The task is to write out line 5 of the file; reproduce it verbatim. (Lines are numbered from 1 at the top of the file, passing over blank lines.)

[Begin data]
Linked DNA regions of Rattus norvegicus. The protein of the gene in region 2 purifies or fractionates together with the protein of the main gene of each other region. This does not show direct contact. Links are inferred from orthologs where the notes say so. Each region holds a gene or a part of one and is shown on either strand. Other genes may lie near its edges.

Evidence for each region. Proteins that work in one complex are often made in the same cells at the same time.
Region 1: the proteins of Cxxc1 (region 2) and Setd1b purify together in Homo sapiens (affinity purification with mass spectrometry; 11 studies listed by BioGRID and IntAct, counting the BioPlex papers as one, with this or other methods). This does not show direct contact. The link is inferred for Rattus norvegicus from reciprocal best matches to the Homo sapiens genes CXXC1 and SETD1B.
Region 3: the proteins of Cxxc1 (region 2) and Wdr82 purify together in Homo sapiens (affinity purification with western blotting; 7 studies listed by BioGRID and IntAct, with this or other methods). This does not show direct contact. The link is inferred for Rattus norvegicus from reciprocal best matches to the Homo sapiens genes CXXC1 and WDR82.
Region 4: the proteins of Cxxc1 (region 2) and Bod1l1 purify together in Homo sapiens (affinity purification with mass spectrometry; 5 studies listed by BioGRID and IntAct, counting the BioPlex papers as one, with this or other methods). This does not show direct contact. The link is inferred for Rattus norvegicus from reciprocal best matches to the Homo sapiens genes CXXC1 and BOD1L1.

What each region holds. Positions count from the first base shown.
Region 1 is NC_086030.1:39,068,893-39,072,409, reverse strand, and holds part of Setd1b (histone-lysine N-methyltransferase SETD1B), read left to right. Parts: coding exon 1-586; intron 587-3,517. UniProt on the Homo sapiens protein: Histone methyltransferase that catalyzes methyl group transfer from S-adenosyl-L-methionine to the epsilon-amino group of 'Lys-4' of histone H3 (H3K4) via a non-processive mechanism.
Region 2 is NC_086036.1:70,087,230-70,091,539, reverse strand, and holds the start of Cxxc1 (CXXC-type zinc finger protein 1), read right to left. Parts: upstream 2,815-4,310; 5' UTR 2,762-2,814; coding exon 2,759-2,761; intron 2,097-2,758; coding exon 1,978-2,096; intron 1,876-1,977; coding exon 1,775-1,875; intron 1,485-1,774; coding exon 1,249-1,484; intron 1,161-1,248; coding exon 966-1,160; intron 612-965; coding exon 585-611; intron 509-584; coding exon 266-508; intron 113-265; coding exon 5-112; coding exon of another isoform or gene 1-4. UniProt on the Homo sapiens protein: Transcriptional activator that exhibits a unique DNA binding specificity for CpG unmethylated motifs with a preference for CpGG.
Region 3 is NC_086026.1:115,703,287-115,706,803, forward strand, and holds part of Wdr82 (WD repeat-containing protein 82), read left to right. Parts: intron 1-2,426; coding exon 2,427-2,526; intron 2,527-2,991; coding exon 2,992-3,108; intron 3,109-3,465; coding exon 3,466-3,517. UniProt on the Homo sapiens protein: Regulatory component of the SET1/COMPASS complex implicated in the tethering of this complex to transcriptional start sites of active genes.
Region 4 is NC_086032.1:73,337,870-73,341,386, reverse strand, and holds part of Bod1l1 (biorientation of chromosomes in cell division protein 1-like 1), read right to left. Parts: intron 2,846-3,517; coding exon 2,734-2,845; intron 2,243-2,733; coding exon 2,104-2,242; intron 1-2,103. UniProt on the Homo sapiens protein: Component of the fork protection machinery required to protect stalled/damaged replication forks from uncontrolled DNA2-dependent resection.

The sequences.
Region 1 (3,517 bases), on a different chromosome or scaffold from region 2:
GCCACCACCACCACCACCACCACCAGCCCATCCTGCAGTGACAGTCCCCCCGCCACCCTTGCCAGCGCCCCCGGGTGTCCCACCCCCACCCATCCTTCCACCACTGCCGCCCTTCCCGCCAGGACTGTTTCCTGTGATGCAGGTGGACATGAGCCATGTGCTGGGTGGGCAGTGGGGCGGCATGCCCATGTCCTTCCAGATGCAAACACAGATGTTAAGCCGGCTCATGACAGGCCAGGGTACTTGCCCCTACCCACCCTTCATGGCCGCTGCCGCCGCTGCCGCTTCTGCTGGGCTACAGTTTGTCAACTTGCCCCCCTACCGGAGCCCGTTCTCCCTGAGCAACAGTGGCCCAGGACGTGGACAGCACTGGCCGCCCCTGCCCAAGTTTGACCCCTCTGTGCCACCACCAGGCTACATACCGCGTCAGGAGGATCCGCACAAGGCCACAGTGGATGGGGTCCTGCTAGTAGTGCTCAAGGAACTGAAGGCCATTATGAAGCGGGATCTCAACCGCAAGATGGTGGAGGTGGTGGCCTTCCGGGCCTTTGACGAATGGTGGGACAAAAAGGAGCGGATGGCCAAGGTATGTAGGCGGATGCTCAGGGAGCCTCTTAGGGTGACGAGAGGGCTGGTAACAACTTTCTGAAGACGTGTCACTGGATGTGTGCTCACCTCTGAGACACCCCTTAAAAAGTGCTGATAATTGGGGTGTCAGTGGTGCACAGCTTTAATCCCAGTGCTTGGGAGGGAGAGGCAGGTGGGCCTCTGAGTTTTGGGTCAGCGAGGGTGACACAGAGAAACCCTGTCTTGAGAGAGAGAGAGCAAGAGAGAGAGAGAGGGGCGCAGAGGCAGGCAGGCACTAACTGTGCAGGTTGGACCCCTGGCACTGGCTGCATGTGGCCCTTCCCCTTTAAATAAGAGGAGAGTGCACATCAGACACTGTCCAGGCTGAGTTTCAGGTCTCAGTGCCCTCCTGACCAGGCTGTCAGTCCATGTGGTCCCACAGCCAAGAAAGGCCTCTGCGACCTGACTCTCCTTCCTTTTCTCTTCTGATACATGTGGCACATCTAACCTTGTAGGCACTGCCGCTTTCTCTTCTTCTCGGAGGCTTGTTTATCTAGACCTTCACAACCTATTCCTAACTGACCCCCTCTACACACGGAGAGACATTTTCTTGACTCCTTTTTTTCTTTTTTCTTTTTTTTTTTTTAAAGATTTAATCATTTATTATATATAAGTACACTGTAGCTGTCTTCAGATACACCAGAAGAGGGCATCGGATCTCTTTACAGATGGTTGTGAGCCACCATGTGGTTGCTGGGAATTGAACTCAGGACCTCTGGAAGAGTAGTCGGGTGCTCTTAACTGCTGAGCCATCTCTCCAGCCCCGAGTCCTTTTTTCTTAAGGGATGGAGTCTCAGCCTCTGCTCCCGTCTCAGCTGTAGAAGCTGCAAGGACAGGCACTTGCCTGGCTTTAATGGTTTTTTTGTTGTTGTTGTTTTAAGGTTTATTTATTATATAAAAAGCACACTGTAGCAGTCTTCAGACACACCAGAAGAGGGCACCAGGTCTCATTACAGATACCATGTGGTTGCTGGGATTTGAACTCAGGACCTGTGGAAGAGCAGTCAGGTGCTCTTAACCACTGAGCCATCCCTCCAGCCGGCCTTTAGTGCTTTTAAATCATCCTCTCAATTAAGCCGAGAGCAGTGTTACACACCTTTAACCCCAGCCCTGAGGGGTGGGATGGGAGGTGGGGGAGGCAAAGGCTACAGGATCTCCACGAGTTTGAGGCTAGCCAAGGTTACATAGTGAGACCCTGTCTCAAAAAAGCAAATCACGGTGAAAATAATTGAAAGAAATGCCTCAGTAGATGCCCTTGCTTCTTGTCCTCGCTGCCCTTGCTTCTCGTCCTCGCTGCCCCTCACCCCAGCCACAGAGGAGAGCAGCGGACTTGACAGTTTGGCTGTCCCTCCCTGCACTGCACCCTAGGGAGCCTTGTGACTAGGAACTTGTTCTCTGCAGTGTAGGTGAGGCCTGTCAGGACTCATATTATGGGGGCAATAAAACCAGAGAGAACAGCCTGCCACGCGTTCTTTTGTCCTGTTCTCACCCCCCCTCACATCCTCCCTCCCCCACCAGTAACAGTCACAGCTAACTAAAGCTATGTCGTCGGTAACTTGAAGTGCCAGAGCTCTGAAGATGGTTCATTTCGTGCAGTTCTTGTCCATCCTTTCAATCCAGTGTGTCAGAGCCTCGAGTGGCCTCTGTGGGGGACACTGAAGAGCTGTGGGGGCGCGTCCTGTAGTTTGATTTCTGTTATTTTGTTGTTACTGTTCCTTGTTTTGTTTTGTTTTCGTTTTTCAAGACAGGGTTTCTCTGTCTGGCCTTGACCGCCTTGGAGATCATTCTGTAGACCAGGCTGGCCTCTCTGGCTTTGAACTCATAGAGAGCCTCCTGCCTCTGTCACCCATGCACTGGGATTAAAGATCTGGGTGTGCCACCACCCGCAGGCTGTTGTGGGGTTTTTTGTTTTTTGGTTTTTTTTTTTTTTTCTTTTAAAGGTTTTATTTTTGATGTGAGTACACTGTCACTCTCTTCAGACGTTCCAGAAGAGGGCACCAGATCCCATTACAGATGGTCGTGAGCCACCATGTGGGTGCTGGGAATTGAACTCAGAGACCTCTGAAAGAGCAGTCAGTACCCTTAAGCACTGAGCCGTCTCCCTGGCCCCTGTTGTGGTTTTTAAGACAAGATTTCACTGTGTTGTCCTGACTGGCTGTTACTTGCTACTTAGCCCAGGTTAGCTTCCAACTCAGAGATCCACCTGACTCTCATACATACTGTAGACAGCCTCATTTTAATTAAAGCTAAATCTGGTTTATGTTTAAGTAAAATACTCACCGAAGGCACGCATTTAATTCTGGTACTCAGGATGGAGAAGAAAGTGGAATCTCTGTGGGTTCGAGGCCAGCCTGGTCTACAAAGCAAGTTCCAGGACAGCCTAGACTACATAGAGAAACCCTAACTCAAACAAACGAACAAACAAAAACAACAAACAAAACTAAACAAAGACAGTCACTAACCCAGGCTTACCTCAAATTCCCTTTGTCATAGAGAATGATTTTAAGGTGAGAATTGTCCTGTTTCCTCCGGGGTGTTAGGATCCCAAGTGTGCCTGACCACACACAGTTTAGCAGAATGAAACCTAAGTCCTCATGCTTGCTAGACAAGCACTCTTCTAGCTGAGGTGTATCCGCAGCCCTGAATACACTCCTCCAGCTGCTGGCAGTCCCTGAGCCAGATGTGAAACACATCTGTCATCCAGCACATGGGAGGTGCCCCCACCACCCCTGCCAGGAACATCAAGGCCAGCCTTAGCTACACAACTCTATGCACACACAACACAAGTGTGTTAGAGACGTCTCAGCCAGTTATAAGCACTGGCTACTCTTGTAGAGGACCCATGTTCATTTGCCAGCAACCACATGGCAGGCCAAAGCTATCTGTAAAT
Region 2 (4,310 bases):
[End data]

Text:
Region 4: the proteins of Cxxc1 (region 2) and Bod1l1 purify together in Homo sapiens (affinity purification with mass spectrometry; 5 studies listed by BioGRID and IntAct, counting the BioPlex papers as one, with this or other methods). This does not show direct contact. The link is inferred for Rattus norvegicus from reciprocal best matches to the Homo sapiens genes CXXC1 and BOD1L1.